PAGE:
Fugen Bosatsu (Skt: Samantabhadra, National Treasure, Tokyo National Museum): An Art Historical Analysis of Its Painting Methods and the “Shôgon” Concept in Heian Period Buddhist Paintings

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  • 東京国立博物館蔵国宝・普賢菩薩像の表現および平安仏画における「荘厳」
  • トウキョウ コクリツ ハクブツカンゾウ コクホウ ・ フゲンボサツゾウ ノ ヒョウゲン オヨビ ヘイアン ブツガ ニ オケル 「 ソウゴン 」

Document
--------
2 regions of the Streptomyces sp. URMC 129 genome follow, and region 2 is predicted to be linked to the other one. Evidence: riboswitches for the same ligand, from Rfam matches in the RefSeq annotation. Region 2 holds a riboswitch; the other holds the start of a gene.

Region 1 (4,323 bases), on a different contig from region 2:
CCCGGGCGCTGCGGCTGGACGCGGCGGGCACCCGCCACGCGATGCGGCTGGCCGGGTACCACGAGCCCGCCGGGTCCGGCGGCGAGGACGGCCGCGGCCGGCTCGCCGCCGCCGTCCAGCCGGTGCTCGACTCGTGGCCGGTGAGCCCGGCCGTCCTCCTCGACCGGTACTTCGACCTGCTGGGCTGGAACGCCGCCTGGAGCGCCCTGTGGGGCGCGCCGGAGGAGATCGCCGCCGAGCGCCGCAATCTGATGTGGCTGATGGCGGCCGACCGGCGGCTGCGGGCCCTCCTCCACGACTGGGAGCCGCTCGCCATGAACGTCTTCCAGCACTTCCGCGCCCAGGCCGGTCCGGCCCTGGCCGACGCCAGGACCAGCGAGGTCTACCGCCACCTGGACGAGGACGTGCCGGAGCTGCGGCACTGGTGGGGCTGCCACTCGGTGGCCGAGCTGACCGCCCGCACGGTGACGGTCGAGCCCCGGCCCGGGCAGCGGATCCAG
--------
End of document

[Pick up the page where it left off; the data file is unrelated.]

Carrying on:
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As one element of the joint research on Heian period Buddhist paintings being conducted by the Tokyo National Research Institute for Cultural Properties (NRICPT) and the Tokyo National Museum (TNM), a team including photographer Shirono Seiji has been producing highresolution digital images of the works using, in particular, different lighting angles. In section I of this article the author, one member of that study team, indicates points that can be connected to art historical issues about the National Treasure-designated Fugen Bosatsu (Tokyo National Museum), and then in section II, re-considers the differences between the concepts of sôshoku and shôgon in Heian period Buddhist paintings. Section I 1) Figure background. There is a use of graded shades of several of the colors on the depicted flowers and leaves, particularly the outline areas, and this gradation is related to giving a gentle impression. The photographs indicated the unexpected use of a coating of ultramarine blue pigment in the ground areas. 2) Shading. The red shading used on the bodhisattva’s skin is extremely intricately wrought, so that it almost disappears as it reaches the boundary areas. This set of photographs revealed no sense of vermilion particles in the red areas. The reversed shading used in the mo (skirt) was the opposite of expectations, created not by a layering of white on top of a red ground, but rather a layering of red/white/red. The composition of the color changes, including these features, can be seen as essentially the same as those found on the Kokuzo Bosatsu (Skt: Ākāśagrbha, National Treasure, TNM) and the Senjû Kannon (Skt: Sahasrabhuja, National Treasure, TNM), though points of difference exist. 3) Lines on the body. The lines used on the bodhisattva are not simply pale ink lines, but rather a softened effect was produced by brushing a thin white pigment over pale ink lines. Research is needed on whether or not this technique is related to those used in Yamato-e paintings. 4) Colors. The jewelry worn by the bodhisattva is created through a buildup of brushed on pigment. The edges of the hair that look like a single color of blue are actually a three-step application of blue colors working outward. This is probably related to a desire to enhance the expression of the roundness of the hair. The orange cloth draped over the elephant’s saddle is decorated with designs worked in curved lines of kirikane (cut gold leaf ) and straight orange lines. These straight orange lines are not pigment, but rather are shallow indentations created with a sharp implement. This detail was unexpected, as it is not visible in normal photographs or in direct viewing. 5) Gold leaf and kirikane (cut gold or silver leaf ). The leafshaped decoration in gold worn by the elephant appeared to show the use of urahaku (gold leaf applied to the back surface of the painting silk), but in fact, this gold leaf was applied to the front surface of the silk. The gold leaf appears to have intertwined with the silk threads, creating a soft expression. Colored pigments were then applied on top of this gold leaf. The red belt that circles the elephant’s body bears a lattice work design in gold kirikane, and has three or four lines of dark color following the mass contours of the elephant’s body. These were not simply drawn lines, but rather color was brushed on top of each kirikane line. There is little use of the awase-haku form of combined gold and silver leaf usage found on many Heian Buddhist paintings. Instead, the painting’s expression emerges from the changing visual effects created by the relationship between gold kirikane and the ground plane. The positioning of kirikane was not the final step in the painting process, rather, from these images we can understand that pigments were painted on after the application of kirikane. This suggests that kirikane was not seen as something separate from painting pigments, but rather was considered in fusion with them. This survey makes us realize the differences between the actual facts of the works themselves and the images of those work that we have built over time from their previous descriptions and earlier generations of photographs. Section II The observations made in Section I indicate that there was a tendency in Heian Buddhist paintings to fuse the elements of line, pigment and kirikane, and that fusion was closely related to the expressiveness of the work overall. However, as indicated by Tamamushi Satoko and others, in the early modern era in Japan the Japanese term sôshoku (装飾)came to be used as the translation of the English terms decoration or ornament. Through the extensive use of this term sôshoku, it seems that in particular this kirikane has come to be seen as a “decorative item,” thus cutting off kirikane from the work’s entirety, making it an independent form. The problem is that with the appearance of the term sôshoku, the term shôgon(荘厳), which appears extremely frequently in Buddhist sutra texts and has come to be used in Japanese, has been re-envisioned as a special type of sôshoku. However, looking at how the term shôgon was originally used, this term is not only sôshoku or decoration, but also includes a sense of the “shape” or form of the Buddhist deity, and further contains a sense of a religious symbolic meaning. A subject for future study is hence a reconsidering of the meaning of shôgon as a fundamental concept broadly supporting the expressiveness of Heian period Buddhist painting, and that reconsideration might then lead to a reconsideration of the meaning of the expression used in Heian period Buddhist painting.